In terms of the weather, with the exception of a spectacular electrical storm on the 5th May, spring has felt a little nondescript this year. Not that cold, not overly warm (the mercury has not hit 20 degrees yet), and a bit damp. However, I am going to stick my neck out and say that locally the weather appears to have been good, so far, for our flying insects.

Flying insect are in trouble. Buglife, an organisation devoted to the conservation of all invertebrates, found that in the UK there has been a 64% decline in flying insect numbers between 2004 and 2022. While flying insects can be a pain at times, dirtying our vehicles and eager to share our picnics, it is worth remembering that they are essential to our ecosystem as, for example, food for our birds, pollinators for our crops, and as nutrient recyclers. It is not just bees that do our pollinating and it can be easy to overlook the other insect pollinators. Without midges there is no chocolate!

Dandelions seem to have more insects on them this year, and there are more dandelions too as less are needlessly mown. Strolling through local fields St. Mark’s Fly are in abundance. Named as their emergence falls around the 25th April when the Feast of St. Mark is observed. These flies can be quite large, black, as shiny as like split obsidian and are gangly in demeanour. In flight their legs hang down like those of an osprey grappling with on oversized fish snatched surreptitiously from a lake.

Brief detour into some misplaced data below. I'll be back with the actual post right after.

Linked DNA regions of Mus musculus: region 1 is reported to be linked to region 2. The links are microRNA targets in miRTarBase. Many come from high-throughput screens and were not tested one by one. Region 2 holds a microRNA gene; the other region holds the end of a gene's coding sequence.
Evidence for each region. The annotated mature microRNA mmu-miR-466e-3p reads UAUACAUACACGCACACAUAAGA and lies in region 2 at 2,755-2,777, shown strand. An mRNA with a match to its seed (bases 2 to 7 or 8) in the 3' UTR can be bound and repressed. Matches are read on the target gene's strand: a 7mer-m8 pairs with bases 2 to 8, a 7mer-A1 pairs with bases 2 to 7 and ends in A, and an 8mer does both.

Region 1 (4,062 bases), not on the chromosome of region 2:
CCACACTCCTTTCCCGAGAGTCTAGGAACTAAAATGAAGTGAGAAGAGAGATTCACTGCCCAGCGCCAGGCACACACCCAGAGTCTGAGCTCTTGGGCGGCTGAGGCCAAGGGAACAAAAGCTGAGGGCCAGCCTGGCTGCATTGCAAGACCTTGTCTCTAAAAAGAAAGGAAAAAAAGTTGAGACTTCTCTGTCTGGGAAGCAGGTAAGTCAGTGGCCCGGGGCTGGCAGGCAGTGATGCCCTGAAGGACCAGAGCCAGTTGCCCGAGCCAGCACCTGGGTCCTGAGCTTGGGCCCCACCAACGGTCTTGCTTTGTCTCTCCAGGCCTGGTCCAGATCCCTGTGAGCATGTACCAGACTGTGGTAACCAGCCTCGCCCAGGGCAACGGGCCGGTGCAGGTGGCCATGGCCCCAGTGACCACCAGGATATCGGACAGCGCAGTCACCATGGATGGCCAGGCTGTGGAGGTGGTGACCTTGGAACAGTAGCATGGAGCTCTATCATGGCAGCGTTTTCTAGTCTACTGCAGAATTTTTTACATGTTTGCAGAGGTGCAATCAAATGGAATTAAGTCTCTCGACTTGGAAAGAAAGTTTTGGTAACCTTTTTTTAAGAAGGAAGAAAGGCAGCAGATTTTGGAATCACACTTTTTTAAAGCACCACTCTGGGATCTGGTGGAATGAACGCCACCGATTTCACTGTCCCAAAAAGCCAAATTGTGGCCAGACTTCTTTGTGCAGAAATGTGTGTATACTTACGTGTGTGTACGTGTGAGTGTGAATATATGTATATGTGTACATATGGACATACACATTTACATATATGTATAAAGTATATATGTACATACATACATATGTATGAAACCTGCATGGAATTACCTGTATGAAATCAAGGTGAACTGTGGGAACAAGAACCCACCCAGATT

On social media I noticed a post where someone was surprised by the number of insects splattered on their car number plate. Checking the number plate on my own vehicle, I concur, there are quite a few insects, albeit far from the numbers of twenty years ago when there was a need to wash the car windscreen and lights after any long journey. Having met for the evening at a country pub, motorcyclists would queue to wash their visors before their return journey.

Over the summer months, we can all help estimate the number of flying insects by taking part in the citizen science project ‘Bugs Matter’. It involves counting and recording the number of insects who came to a sticky end on our number plates during a journey. A splatometer, that standardises the area, and instructions can be downloaded from the buglife website. Time flies by while you are counting the splats, hoping this might be the year to buck the downward trend.